Aurelie Collings' (aka A. K. Collings) recent post on Neurodevelopment of Drawing Ability in Children poses some interesting ideas about using children's' drawings as measure of frontal lobe development. I thought I'd post her examples and comments along with some images and thoughts of my own. Her images are courtesy of the Canadian Society for Education through Art. My images have been pulled from the Getty's website along with some other images from the Canadian web site.
Similarly, images by adult artists of the Romanesque and Gothic periods (and Egyptian art, for that matter) show a similar schematic arrangement of figures. Patterning in fabric often parallels the picture plane, rather than following the contours of the folds of the cloth. Similar to the Christmas lights, the angels are stacked around the central figure, with no relation to the ground beneath them. Also, the proportions between the two types of figures is similar to the tree and presents.Gentile da Fabriano 's Coronation of the Virgin, 1420
My thought is that schematic representations make sense because (unlike the eye of the camera) the human eye is constantly shifting in relation to the objects it observes. Creating an image from memory or ideas will emphasize important elements, like the dangers of electrical outlets or the representation of divinity through a halo.
Ken Kranrod, age 8, 1977, Alberta (pencil)Ken's drawing is very accomplished. The detail is fantastic, and each element in his drawing is a little masterpiece. However, he is not fully out of the schematic stage. While the detail is rich and far more developed than that of the 6 year old above, Ken has not quite crossed the threshold of drawing what he sees: rather, he is representing what he knows and what is important to him when he thinks about a circus. (I love the swishy action-marks he's put in to give a sense of motion to the bear's dumbells!) Perspective, size of the elements, depth of field: none of this is developed in the overall composition. In fact, the elephant appears to be standing on the bear's head. The elephant and the hippo are also drawn in a very different, cartoon-like style, and demonstrate foreshortening in a manner that is not evident elsewhere. I wonder if these were copied from one of those "how to draw animals" books that are so beloved by children at this age, as their desire to produce representational and realistic drawings for a time trumps their joy in unfettered self-expression. By way of anecdotal finding, most kids seem to go through such a stage, although I am not aware of research specific to this observation.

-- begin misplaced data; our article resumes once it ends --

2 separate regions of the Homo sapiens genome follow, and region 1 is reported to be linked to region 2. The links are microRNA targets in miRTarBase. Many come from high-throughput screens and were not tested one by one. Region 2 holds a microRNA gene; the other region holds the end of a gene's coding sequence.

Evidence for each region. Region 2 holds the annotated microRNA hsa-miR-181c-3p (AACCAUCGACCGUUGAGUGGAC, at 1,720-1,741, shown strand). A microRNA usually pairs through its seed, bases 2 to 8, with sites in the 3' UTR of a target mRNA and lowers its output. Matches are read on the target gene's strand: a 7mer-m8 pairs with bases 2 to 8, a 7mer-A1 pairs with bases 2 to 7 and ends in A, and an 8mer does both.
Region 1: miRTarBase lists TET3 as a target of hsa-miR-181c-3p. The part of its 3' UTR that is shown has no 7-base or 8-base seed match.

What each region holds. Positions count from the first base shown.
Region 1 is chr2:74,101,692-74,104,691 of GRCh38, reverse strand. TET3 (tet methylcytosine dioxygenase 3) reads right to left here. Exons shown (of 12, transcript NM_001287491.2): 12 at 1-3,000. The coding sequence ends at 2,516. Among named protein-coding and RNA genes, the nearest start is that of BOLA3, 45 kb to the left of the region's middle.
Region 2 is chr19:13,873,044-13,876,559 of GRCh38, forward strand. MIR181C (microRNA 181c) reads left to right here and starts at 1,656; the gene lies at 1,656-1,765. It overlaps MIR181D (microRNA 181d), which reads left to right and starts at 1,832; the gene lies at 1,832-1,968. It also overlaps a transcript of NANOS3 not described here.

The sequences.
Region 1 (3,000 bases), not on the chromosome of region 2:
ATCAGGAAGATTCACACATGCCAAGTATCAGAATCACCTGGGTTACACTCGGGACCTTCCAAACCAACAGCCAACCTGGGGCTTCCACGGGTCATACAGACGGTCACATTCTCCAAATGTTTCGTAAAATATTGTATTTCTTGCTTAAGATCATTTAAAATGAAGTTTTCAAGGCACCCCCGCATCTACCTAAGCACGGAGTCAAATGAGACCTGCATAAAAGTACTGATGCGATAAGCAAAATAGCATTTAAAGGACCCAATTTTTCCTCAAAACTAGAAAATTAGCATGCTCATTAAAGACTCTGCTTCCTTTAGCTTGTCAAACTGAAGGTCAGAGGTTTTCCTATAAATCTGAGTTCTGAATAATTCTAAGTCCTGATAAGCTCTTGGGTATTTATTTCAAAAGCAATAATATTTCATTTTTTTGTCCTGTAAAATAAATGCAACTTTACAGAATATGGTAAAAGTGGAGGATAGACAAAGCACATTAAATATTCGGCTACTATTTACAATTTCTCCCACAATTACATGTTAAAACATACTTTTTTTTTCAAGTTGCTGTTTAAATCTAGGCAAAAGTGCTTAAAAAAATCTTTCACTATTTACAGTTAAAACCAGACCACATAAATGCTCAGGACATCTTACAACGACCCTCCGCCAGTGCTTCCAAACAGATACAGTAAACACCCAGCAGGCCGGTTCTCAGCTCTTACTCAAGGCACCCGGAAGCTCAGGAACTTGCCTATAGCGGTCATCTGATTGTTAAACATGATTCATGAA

The Getty's blurb:Giovanni di Ser Giovanni Guidi's Battle Scene, 1450 - 1475